Steamboat Springs If life is all about the decisions you make, Steamboat Springs High School seniors Emily Hannah and Mary O’Connell are off to a blistering start.
The two come off as shy and reserved. They instantly deflect credit, staying humble rather than bragging about the accomplishment of what could be considered two of the Steamboat Springs Winter Sports Club’s most talented cross-country skiers.
And they both recently made major life decisions, and they have no problem modestly and articulately explaining their choice of education over potential ski team glory.
Hannah and O’Connell both had banner 2011-12 seasons.
Each made the World Junior Championships, the first two in the Winter Sports Club’s history to do so. They also were invited by the U.S. Ski Team to take part in the National Training Group. As part of the National Training Group, Hannah and O’Connell would have been two of six girls younger than 19 invited to train with the U.S. Ski Team through the summer and fall.
Simply put, they could be considered the future of the U.S. cross-country ski team.
But instead of delaying the start of their postsecondary educations, both are embracing it.
O’Connell is an articulate brown-haired teen who loves math. She’ll attend Dartmouth and study biomedical engineering. Hannah will go to Harvard, where physical and chemical biology most interest her.
Both will ski, but both admittedly realize the potential of skiing for the U.S. Ski Team isn’t as likely. And that’s OK, they say.
“For me the final decision came down to I would get too mentally bogged down with skiing,” Hannah said. “If I’m just focusing on one thing, I get bored. I needed more stimulation with college. I was excited when I got into Harvard.”
Dartmouth boasts one of the better ski teams in the country, while Harvard for the first time qualified a female athlete for the NCAA National Skiing Championships last season.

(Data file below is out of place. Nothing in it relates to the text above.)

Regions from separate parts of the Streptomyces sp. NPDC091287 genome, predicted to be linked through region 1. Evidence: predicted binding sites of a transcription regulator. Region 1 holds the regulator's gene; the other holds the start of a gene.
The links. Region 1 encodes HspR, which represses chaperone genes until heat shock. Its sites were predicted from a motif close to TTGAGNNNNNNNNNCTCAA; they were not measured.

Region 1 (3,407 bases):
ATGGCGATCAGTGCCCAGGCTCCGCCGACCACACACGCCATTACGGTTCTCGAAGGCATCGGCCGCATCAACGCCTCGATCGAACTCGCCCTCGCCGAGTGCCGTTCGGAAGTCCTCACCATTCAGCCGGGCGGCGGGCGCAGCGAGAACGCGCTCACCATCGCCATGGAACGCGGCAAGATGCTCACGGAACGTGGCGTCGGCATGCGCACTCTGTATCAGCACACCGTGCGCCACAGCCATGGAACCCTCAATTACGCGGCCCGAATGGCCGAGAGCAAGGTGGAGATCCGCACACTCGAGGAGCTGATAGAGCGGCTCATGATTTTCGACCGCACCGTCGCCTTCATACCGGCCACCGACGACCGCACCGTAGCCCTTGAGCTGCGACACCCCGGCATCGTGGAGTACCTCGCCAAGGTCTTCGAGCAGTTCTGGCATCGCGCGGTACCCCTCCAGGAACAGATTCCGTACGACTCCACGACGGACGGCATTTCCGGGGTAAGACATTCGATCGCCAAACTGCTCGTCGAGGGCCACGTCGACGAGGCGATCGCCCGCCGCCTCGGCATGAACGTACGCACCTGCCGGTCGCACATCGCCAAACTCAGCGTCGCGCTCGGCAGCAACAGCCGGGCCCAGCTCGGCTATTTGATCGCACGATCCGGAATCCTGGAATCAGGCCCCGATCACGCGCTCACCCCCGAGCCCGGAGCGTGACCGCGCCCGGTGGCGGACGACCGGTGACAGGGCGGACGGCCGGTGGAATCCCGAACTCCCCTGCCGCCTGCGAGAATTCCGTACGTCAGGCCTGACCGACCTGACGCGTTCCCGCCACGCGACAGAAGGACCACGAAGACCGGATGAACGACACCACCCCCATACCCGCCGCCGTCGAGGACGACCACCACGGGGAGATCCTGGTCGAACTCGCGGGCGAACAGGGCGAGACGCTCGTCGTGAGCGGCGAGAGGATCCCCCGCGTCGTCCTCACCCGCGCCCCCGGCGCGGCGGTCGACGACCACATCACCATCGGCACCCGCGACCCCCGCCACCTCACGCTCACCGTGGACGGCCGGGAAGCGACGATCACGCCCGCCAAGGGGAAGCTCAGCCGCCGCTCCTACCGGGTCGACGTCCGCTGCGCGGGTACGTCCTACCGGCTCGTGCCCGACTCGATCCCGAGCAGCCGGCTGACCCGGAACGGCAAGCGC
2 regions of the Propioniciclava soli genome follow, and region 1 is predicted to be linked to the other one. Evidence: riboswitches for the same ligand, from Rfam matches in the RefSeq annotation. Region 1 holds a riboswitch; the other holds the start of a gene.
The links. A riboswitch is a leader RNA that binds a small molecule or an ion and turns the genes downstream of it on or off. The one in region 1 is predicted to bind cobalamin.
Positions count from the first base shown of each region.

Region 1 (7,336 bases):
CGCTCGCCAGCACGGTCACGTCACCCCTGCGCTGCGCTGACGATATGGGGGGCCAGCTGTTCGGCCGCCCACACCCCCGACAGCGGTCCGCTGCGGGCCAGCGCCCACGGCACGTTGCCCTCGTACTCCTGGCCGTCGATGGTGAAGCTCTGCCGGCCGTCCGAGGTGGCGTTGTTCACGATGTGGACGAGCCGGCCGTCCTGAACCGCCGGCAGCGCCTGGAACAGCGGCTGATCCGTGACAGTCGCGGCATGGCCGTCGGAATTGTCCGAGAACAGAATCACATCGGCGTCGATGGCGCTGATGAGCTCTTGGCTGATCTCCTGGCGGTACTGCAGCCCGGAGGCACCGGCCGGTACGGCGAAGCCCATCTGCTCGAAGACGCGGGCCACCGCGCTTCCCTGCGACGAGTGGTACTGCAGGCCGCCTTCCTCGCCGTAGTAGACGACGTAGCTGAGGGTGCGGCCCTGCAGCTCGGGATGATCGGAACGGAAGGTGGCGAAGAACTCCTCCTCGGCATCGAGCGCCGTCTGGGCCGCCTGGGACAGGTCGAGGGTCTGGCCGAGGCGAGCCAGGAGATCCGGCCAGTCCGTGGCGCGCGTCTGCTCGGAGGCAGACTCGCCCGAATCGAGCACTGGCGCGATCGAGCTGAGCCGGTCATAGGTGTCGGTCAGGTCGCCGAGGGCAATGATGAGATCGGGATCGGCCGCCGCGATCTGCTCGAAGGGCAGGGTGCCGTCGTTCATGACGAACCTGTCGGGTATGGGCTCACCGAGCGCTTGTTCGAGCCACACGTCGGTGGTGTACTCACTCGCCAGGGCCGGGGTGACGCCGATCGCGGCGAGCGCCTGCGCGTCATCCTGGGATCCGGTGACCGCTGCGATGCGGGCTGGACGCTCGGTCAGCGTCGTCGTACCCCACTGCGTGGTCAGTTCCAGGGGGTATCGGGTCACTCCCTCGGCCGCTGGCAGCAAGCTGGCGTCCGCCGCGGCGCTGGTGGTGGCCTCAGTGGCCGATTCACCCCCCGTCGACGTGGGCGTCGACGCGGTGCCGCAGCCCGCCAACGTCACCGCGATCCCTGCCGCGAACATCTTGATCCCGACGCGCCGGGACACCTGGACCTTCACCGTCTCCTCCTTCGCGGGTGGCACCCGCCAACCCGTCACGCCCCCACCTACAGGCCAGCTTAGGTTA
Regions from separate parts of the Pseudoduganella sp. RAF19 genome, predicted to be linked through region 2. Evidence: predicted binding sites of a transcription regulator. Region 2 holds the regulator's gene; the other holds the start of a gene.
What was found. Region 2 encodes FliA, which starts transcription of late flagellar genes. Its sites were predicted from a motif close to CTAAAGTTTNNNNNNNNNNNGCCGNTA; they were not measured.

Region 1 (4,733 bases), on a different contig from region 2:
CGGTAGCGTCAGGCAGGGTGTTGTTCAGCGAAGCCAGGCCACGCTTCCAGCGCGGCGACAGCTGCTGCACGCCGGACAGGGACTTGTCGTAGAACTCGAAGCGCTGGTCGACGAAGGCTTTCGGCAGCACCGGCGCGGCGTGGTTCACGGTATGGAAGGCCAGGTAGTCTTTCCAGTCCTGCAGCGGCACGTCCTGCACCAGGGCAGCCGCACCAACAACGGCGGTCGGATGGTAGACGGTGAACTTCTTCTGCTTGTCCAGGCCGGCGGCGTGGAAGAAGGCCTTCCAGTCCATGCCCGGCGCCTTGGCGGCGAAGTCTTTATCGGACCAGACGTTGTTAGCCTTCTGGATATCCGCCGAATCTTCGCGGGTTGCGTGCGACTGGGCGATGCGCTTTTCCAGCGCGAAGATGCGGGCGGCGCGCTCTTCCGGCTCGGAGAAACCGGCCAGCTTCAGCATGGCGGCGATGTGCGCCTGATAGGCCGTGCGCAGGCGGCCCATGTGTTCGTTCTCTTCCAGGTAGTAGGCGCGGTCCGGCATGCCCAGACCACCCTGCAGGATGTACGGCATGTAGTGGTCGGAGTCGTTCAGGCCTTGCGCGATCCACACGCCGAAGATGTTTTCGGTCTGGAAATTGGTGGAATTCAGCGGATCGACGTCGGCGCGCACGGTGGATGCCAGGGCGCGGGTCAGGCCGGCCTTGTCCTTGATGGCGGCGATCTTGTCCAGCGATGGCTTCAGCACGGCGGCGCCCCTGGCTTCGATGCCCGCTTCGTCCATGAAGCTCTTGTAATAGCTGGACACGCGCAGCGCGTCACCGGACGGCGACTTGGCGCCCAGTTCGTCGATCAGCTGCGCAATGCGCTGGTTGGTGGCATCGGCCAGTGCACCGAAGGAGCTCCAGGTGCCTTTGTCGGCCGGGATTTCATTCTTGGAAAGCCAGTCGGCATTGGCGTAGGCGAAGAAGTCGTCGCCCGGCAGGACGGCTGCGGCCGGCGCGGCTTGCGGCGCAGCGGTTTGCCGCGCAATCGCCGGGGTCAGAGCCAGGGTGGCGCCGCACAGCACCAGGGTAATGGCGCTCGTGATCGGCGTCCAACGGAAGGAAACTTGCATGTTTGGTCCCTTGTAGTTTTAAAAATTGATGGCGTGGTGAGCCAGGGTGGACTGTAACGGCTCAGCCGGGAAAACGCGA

Although O’Connell admitted that making the U.S. Ski Team is a dream, she acknowledged the bigger importance of an education.
“We went back and forth a lot to doing it and not doing it,” O’Connell said. “Going to Dartmouth, they have a very strong girls team. But the education we’re getting will work out if skiing
doesn’t. I was hesitant to take a year off.”
It’s not hard, however, to understand what would make the U.S. Ski Team swoon over the two.
After the 2011 season, Hannah was invited to train with the National Elite Group and the U.S. Cross-Country Ski Team.
Neither knew what the next season would hold. Each trained as if they were professional athletes, logging more than 475 hours per year running, roller skiing and strength training in addition to work on skis.
They admitted the goal was just to make the J1 Scandinavian Cup. Junior World Championships were there but didn’t seem like a realistic option.
“When they said ‘Set reasonable goals,’” Hannah said, Junior World Championships “wasn’t one of them.”
But the two continued to get better throughout the year, eventually becoming the first pair from Steamboat to qualify for the event.
“They will both be quite successful,” Winter Sports Club cross-country coach Josh Smullin said. “A lot of times for other athletes, the first year in college can be tough. But they both can be contenders right away and race at the NCAA Championships.”
The two have raced together, studied together and now made perhaps the biggest decisions of their young lives together.
Now, they’ll prepare to go their separate ways. Skiing will remain part of their lives and so will education.
“Having each other was a major thing,” O’Connell said. “It’s been really good. I wouldn’t be here without her and without having a friend in it.”
To reach Luke Graham, call 970-871-4229 or email lgraham@SteamboatToday.com